Last modified: Friday, April 4, 2008
Michael Bess inaugural speaker for Chancellor's Professors' Distinguished Masters series
FOR IMMEDIATE RELEASE
April 4, 2008
BLOOMINGTON, Ind. -- Chancellor's Professor of History, Michael Bess, will speak about "The Virtues of Selfishness as a Teacher" in the first lecture of the new Indiana University Chancellor's Professors' Distinguished Masters Invited Lecture Series on Monday, (April 7) at 4 p.m. in the Moot Court Room of the IU Law School. There will be a reception following the lecture in the Federal Room at the Indiana Memorial Union.
"This new lecture series gives our Chancellor's Professors the opportunity to bring distinguished scholars who share their passion for teaching and learning to our campus, to speak about engaging students in the inspiration of discovery and creative pursuit," said Jeanne Sept, dean of faculties and vice provost for academic affairs at IU. Each year former Chancellor's Professors from Indiana University Bloomington will recommend an outstanding colleague from another university to speak.
Michael Bess is a specialist in twentieth-century Europe, with a particular interest in the social and cultural impacts of technological change. He is the author of three books -- Choices Under Fire: Moral Dimensions of World War II (Knopf, 2006); The Light-Green Society: Ecology and Technological Modernity in France, 1960-2000 (2003), which won the George Perkins Marsh prize (2004) of the American Society for Environmental History and an Honorable Mention (2004) from the Pinkney Prize committee of the Society for French Historical Studies; and Realism, Utopia, and the Mushroom Cloud: Four Activist Intellectuals and Their Strategies for Peace, 1945-1989 (1993). He is currently writing a research monograph entitled Icarus 2.0: Technology, Ethics, and the Quest to Build a Better Human.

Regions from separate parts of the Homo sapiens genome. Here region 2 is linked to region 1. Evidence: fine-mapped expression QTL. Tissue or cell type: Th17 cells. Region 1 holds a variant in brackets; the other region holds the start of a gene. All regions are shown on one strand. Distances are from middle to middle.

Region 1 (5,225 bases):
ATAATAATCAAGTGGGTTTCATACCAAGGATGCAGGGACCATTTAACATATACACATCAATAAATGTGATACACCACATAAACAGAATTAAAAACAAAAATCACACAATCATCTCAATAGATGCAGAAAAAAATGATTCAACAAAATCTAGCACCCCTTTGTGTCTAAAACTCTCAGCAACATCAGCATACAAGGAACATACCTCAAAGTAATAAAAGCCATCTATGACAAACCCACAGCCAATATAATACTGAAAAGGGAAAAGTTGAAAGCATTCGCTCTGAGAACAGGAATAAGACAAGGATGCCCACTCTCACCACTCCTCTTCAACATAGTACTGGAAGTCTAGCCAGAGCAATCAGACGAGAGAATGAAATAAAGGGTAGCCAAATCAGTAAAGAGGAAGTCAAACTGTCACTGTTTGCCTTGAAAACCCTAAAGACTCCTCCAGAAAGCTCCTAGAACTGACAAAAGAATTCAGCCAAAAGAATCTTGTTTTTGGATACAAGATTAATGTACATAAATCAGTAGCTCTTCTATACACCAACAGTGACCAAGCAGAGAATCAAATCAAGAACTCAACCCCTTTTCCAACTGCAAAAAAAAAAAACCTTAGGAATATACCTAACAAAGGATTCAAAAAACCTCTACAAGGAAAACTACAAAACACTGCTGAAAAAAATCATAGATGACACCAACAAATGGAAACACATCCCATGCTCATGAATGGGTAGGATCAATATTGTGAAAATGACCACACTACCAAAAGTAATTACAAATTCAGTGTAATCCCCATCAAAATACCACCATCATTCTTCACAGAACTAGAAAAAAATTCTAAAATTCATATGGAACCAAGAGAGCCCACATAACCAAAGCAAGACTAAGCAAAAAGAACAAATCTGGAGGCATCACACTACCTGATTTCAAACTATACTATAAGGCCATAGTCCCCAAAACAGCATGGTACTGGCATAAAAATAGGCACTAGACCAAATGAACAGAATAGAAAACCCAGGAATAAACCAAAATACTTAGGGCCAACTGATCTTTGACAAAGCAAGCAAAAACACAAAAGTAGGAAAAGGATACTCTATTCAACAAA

Bess has received fellowships from the National Institutes of Health/National Human Genome Research Institute, the John D. and Catherine T. MacArthur Foundation, the Fulbright research grants program, the Woodrow Wilson National Fellowship Foundation, and the University of California's Institute on Global Conflict and Cooperation.
Bess received his doctorate from the University of California, Berkeley, in 1989, and has been teaching at Vanderbilt ever since. He teaches undergraduate courses on World War II, twentieth-century Europe, and Western Civilization, as well as specialized seminars on environmentalism, the boundaries of the human, or utopian thought. His graduate courses include a survey of the historiography on twentieth-century Europe, and a semester-long workshop to train graduate students for teaching history at the college level. Bess has been awarded the Ellen Gregg Ingalls Award for Excellence in Classroom Teaching and the Chair of Teaching Excellence.
For more information on Professor Bess, see http://www.vanderbilt.edu/historydept/michaelbess/ . For more information about the lecture, e-mail email@example.com.